When squirrels enter a loft space, they can cause structural damage by tearing up loft insulation for bedding, chewing timbers, pipework and stored items, and posing a fire hazard by stripping insulation from electrical wiring. They may also be noisy, and if they drown in uncovered water storage tanks, may contaminate the water supply. For these reasons, it is important to keep squirrels out of lofts.
The best cure is prevention. A hole need only be as big as a squirrel's head to allow access. If they have been seen entering the property, their access points will be known, but otherwise a piece of newspaper stuffed securely into a suspected access hole can be easily removed by a squirrel and will show that a hole is in use.
The RSPCA advise the use of strong wire netting with a mesh size no larger than 25mm to block any access holes, plus repair to any slipped slates, rotten soffits or missing bricks etc. to prevent access.
If the squirrels have already gained entry, it is essential to ensure there are no squirrels remaining in the loft before access is blocked. Not only is it cruel to trap them (and illegal to cause suffering to a captive animal), they may do additional damage in their attempt to escape or in a mother's attempt to rescue her young. The decomposition of any squirrels that die may also cause smell and insect infestation. Squirrels can attack when frightened or to defend their young, so take care and make noise to frighten any squirrel out of the loft before you enter.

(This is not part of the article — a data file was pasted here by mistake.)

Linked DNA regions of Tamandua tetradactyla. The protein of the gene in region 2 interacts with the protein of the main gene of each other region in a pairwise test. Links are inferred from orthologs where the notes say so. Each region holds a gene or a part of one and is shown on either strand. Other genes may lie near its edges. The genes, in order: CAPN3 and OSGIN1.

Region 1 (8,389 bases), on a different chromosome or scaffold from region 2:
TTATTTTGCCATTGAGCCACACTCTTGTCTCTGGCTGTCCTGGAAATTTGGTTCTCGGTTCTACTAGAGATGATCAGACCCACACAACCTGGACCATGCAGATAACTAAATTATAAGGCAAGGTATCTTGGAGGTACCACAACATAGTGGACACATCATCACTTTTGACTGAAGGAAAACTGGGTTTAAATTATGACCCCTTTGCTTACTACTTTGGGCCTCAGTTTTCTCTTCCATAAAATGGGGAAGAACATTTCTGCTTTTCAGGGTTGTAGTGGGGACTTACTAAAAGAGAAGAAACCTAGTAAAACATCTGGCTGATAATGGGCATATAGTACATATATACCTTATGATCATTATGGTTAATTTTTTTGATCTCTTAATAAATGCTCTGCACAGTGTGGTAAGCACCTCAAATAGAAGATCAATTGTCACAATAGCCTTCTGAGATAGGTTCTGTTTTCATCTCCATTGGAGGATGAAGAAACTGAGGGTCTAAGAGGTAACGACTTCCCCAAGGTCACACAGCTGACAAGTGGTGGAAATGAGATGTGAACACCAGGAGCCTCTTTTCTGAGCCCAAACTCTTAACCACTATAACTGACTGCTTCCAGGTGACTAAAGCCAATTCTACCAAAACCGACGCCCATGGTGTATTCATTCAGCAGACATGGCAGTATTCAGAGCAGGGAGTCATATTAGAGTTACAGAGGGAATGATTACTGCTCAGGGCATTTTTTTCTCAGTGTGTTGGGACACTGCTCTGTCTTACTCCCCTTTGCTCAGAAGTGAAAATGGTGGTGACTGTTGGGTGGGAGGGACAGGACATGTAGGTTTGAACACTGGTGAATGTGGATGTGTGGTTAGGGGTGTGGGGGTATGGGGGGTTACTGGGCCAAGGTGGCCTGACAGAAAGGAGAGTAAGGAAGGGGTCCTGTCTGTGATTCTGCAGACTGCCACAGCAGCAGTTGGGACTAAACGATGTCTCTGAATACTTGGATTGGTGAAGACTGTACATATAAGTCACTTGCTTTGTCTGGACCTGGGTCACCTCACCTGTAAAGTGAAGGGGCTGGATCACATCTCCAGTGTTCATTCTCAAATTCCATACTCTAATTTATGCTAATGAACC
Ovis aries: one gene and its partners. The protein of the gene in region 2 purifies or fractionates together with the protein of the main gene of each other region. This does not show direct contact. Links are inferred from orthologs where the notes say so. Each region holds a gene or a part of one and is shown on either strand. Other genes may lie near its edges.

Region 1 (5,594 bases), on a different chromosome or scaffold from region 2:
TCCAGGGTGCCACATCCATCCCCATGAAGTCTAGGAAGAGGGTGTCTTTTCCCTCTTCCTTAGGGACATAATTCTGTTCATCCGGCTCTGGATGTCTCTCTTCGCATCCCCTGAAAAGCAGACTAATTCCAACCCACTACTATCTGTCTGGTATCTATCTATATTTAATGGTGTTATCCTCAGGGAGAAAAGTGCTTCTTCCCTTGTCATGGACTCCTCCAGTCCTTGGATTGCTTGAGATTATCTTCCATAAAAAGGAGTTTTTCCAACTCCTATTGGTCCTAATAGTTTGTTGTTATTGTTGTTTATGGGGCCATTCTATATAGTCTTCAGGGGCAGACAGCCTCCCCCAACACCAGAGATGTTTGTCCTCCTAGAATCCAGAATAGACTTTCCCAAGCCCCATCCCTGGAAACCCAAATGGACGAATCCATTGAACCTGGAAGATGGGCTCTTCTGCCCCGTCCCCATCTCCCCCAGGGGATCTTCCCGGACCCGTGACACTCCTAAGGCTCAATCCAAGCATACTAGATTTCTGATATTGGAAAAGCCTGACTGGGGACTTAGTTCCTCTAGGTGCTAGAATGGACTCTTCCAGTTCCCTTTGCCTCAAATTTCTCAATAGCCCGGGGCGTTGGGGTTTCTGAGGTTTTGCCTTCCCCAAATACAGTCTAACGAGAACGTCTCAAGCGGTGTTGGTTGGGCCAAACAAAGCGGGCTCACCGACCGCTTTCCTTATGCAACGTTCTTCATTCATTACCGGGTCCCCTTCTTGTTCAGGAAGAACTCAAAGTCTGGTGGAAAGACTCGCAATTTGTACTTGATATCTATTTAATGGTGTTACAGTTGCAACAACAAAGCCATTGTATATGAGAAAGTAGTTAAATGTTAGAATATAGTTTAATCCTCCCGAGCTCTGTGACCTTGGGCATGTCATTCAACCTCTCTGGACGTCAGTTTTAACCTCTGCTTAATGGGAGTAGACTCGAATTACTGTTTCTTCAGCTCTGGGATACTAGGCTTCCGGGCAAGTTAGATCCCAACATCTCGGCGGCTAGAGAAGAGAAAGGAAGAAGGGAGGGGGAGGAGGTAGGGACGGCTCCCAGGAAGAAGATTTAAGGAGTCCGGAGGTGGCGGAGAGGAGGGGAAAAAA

If young are present, they should be left until they are old enough to leave the nest, and repair work carried out when the family is out foraging.
The use of crushed mothballs spread throughout the loft is reported to be an effective smell deterrent, prompting squirrels to choose a less aromatic residence.
Problems in the garden are more annoying than dangerous. Many squirrel proof feeders are sold to prevent them from raiding the bird feeder, and some bird seed supplements contain pepper additives that are distasteful to squirrels, and harmless to both. Other products based upon the smell deterrence principle are also available.
Bulbs can be protected with wire mesh or an inverted wire basket firmly staked to the ground. The plants can grow up through the mesh but can't be unearthed. (This method works well if you have cats digging up your garden too.)
Lethal control of squirrels is permitted but should only be carried out by qualified professional pest control officers. The use of poisons is strictly regulated for use by professionals only and should never be undertaken by members of the public.
Please note that we don't treat squirrel problems. This page is for information and advice only. See the Pests home page for details of which pests we do treat for.
South Derbyshire District Council
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